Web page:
Making Aliyah: My first Passover in Israel

Hello readers! This week I’m going to take a diversion from the regular informational columns about things to know as an oleh and I’m going to talk about one of the unique parts of Israel in a personal way—the holidays.

This was my first Passover (Pesach) in Israel, and my first Pesach as an Israeli. One thing that separates Israel from the rest of the world is the number of days in the holiday. Outside of Israel there are 8 days to Passover, and in Israel there are 7—so there is one less holiday-day (called chag) than outside. As a new Israeli, the concept of having only one day of chag is a little weird, because it kind of feels like half of the holiday is missing. In a way it is, but it’s still odd to have only one day.

Another difference is that you have to check EVERYTHING for not only being kosher for Passover (Kasher l’Pesach, or abbreviated as “kashl“ap”), but also checking to see if it’s kosher for Passover for everyone, or only for those who eat Kitniyot (legumes and such, including rice, beans, and corn; Jews of Sefardi descent eat them, Jews of Ashkenazi descent don’t). There is a lot in Israel that is kosher for Pesach that may contain kitniyot, including drinks, snacks, even yogurt. Outside of Israel, especially in North America where I am from, things will generally not be on the kosher for Passover shelves if they have kitniyot in them, or they will be in a separate area. Here they’re very mixed in and you have to check things very, very carefully.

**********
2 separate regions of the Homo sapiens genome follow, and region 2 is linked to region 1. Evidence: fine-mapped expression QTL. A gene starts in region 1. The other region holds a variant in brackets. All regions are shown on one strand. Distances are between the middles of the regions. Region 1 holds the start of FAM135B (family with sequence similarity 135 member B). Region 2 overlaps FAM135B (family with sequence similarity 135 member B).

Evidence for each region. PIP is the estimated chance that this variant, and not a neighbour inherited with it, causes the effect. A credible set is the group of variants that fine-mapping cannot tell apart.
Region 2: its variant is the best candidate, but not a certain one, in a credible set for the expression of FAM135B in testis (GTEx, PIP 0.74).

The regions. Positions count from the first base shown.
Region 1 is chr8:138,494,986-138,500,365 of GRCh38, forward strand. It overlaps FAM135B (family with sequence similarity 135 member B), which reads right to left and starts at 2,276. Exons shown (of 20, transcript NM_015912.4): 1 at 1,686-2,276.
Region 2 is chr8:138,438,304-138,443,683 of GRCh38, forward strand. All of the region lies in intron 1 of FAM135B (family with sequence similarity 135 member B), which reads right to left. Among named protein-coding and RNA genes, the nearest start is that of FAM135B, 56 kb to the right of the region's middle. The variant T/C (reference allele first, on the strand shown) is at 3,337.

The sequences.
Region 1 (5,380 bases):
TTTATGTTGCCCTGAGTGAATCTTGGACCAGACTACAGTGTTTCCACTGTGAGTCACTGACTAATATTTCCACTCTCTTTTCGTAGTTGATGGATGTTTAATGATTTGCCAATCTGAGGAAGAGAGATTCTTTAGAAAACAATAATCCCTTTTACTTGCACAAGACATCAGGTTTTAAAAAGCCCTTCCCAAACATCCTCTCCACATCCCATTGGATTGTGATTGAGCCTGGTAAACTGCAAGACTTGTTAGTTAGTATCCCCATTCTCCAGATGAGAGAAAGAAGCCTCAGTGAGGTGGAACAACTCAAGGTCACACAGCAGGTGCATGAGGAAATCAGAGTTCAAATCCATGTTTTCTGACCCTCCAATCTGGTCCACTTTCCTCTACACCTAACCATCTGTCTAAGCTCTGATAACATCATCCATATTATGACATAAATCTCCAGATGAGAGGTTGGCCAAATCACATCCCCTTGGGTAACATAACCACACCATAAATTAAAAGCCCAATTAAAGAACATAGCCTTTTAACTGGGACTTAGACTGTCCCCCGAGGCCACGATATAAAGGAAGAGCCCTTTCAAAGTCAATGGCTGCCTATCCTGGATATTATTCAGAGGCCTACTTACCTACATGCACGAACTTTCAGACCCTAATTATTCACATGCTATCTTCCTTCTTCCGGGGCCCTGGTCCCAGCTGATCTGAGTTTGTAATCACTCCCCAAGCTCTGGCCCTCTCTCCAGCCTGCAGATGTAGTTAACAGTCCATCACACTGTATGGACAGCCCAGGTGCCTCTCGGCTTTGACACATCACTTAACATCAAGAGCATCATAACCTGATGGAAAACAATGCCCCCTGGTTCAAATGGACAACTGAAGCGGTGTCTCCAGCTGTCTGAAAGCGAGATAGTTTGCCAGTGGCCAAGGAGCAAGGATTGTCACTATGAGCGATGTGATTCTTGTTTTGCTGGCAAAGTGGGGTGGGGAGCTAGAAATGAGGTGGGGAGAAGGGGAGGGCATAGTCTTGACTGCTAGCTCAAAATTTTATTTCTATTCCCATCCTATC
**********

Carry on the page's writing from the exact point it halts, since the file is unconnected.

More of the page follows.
As far as the products—in Israel there is a law that chametz (leaven) products cannot be displayed for public sale. In North America, if you’re not in a kosher grocery store, then there is usually a part of the store sectioned for Passover products. In Israel, they drape plastic tablecloths over the non-kosher l’pesach areas and put a sign on them that says “chametz.” And anything else is kosher for Passover, however you have to check it for kitniyot.

And since it’s a national holiday, many people are off or take off from work and participate in the Israeli pastime of hiking and camping. The North is just starting to bloom, and many people go camping on the Kinneret (Sea of Galilee) and in other areas of the Galilee and Golan (Ashley: to be honest, I wouldn’t recommend the Sea of Galilee during the holiday season). Another popular spot is the Dead Sea. One other thing—the buses, at least the Jerusalem buses, alternate the route number and direction with “Chag kasher v’sameach”—“A kosher and happy holiday.”

Passover in Israel…nothing like it!

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